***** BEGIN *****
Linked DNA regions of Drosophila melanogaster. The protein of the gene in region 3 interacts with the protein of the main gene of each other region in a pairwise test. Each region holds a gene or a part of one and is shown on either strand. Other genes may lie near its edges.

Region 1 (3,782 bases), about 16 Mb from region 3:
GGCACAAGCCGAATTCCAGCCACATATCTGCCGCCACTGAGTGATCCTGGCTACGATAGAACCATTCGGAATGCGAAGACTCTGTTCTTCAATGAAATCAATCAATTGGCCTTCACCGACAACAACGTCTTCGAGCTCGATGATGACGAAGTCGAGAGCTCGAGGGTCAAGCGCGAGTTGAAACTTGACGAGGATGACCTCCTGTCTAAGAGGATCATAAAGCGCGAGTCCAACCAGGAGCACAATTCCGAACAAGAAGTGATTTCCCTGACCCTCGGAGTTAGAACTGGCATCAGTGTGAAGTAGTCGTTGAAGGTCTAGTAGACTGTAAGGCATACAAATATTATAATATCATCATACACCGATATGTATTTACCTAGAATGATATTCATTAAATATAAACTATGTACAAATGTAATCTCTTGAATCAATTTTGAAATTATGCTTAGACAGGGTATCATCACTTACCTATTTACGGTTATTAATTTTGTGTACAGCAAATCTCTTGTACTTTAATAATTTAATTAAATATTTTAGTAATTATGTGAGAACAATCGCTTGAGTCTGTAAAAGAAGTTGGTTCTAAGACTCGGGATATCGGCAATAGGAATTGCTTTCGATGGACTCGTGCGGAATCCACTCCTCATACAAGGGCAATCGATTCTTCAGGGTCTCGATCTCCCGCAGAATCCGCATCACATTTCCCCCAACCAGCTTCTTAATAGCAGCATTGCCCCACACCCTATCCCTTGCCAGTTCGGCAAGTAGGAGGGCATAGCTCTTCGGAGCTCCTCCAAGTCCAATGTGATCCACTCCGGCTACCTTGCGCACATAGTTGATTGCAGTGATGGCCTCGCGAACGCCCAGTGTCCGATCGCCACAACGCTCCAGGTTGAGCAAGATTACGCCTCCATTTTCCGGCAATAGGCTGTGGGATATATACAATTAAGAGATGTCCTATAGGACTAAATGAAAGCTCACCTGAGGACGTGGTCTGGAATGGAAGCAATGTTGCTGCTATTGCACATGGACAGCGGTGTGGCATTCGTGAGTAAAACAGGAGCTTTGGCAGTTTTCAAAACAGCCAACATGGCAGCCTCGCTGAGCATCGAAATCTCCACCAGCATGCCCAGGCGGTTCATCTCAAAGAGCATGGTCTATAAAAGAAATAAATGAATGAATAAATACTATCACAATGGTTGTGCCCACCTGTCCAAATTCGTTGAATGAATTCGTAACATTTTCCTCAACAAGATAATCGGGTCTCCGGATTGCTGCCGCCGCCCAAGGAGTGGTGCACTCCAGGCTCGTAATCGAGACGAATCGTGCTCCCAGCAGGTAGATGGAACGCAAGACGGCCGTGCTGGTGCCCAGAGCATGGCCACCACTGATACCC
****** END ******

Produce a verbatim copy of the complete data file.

Linked DNA regions of Drosophila melanogaster. The protein of the gene in region 3 interacts with the protein of the main gene of each other region in a pairwise test. Each region holds a gene or a part of one and is shown on either strand. Other genes may lie near its edges.

Region 1 (3,782 bases), about 16 Mb from region 3:
GGCACAAGCCGAATTCCAGCCACATATCTGCCGCCACTGAGTGATCCTGGCTACGATAGAACCATTCGGAATGCGAAGACTCTGTTCTTCAATGAAATCAATCAATTGGCCTTCACCGACAACAACGTCTTCGAGCTCGATGATGACGAAGTCGAGAGCTCGAGGGTCAAGCGCGAGTTGAAACTTGACGAGGATGACCTCCTGTCTAAGAGGATCATAAAGCGCGAGTCCAACCAGGAGCACAATTCCGAACAAGAAGTGATTTCCCTGACCCTCGGAGTTAGAACTGGCATCAGTGTGAAGTAGTCGTTGAAGGTCTAGTAGACTGTAAGGCATACAAATATTATAATATCATCATACACCGATATGTATTTACCTAGAATGATATTCATTAAATATAAACTATGTACAAATGTAATCTCTTGAATCAATTTTGAAATTATGCTTAGACAGGGTATCATCACTTACCTATTTACGGTTATTAATTTTGTGTACAGCAAATCTCTTGTACTTTAATAATTTAATTAAATATTTTAGTAATTATGTGAGAACAATCGCTTGAGTCTGTAAAAGAAGTTGGTTCTAAGACTCGGGATATCGGCAATAGGAATTGCTTTCGATGGACTCGTGCGGAATCCACTCCTCATACAAGGGCAATCGATTCTTCAGGGTCTCGATCTCCCGCAGAATCCGCATCACATTTCCCCCAACCAGCTTCTTAATAGCAGCATTGCCCCACACCCTATCCCTTGCCAGTTCGGCAAGTAGGAGGGCATAGCTCTTCGGAGCTCCTCCAAGTCCAATGTGATCCACTCCGGCTACCTTGCGCACATAGTTGATTGCAGTGATGGCCTCGCGAACGCCCAGTGTCCGATCGCCACAACGCTCCAGGTTGAGCAAGATTACGCCTCCATTTTCCGGCAATAGGCTGTGGGATATATACAATTAAGAGATGTCCTATAGGACTAAATGAAAGCTCACCTGAGGACGTGGTCTGGAATGGAAGCAATGTTGCTGCTATTGCACATGGACAGCGGTGTGGCATTCGTGAGTAAAACAGGAGCTTTGGCAGTTTTCAAAACAGCCAACATGGCAGCCTCGCTGAGCATCGAAATCTCCACCAGCATGCCCAGGCGGTTCATCTCAAAGAGCATGGTCTATAAAAGAAATAAATGAATGAATAAATACTATCACAATGGTTGTGCCCACCTGTCCAAATTCGTTGAATGAATTCGTAACATTTTCCTCAACAAGATAATCGGGTCTCCGGATTGCTGCCGCCGCCCAAGGAGTGGTGCACTCCAGGCTCGTAATCGAGACGAATCGTGCTCCCAGCAGGTAGATGGAACGCAAGACGGCCGTGCTGGTGCCCAGAGCATGGCCACCACTGATACCC